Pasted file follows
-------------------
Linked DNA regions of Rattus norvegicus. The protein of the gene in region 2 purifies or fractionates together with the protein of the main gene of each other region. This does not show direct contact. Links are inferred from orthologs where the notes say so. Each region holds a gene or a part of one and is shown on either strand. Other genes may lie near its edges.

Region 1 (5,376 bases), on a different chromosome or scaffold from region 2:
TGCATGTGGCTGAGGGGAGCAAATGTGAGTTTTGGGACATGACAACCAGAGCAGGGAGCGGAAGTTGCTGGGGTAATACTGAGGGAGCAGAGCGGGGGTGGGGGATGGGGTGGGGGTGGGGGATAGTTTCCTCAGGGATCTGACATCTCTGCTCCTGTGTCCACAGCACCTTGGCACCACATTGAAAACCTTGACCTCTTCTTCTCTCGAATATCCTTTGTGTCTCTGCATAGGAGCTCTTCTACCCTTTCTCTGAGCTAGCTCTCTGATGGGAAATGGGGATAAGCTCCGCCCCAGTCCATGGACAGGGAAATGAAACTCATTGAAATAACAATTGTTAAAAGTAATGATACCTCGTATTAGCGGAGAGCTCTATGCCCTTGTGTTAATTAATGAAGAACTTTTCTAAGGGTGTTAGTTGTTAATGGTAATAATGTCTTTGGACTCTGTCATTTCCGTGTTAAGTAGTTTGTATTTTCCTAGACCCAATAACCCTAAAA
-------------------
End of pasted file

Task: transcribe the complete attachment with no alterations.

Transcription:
Linked DNA regions of Rattus norvegicus. The protein of the gene in region 2 purifies or fractionates together with the protein of the main gene of each other region. This does not show direct contact. Links are inferred from orthologs where the notes say so. Each region holds a gene or a part of one and is shown on either strand. Other genes may lie near its edges.

Region 1 (5,376 bases), on a different chromosome or scaffold from region 2:
TGCATGTGGCTGAGGGGAGCAAATGTGAGTTTTGGGACATGACAACCAGAGCAGGGAGCGGAAGTTGCTGGGGTAATACTGAGGGAGCAGAGCGGGGGTGGGGGATGGGGTGGGGGTGGGGGATAGTTTCCTCAGGGATCTGACATCTCTGCTCCTGTGTCCACAGCACCTTGGCACCACATTGAAAACCTTGACCTCTTCTTCTCTCGAATATCCTTTGTGTCTCTGCATAGGAGCTCTTCTACCCTTTCTCTGAGCTAGCTCTCTGATGGGAAATGGGGATAAGCTCCGCCCCAGTCCATGGACAGGGAAATGAAACTCATTGAAATAACAATTGTTAAAAGTAATGATACCTCGTATTAGCGGAGAGCTCTATGCCCTTGTGTTAATTAATGAAGAACTTTTCTAAGGGTGTTAGTTGTTAATGGTAATAATGTCTTTGGACTCTGTCATTTCCGTGTTAAGTAGTTTGTATTTTCCTAGACCCAATAACCCTAAAA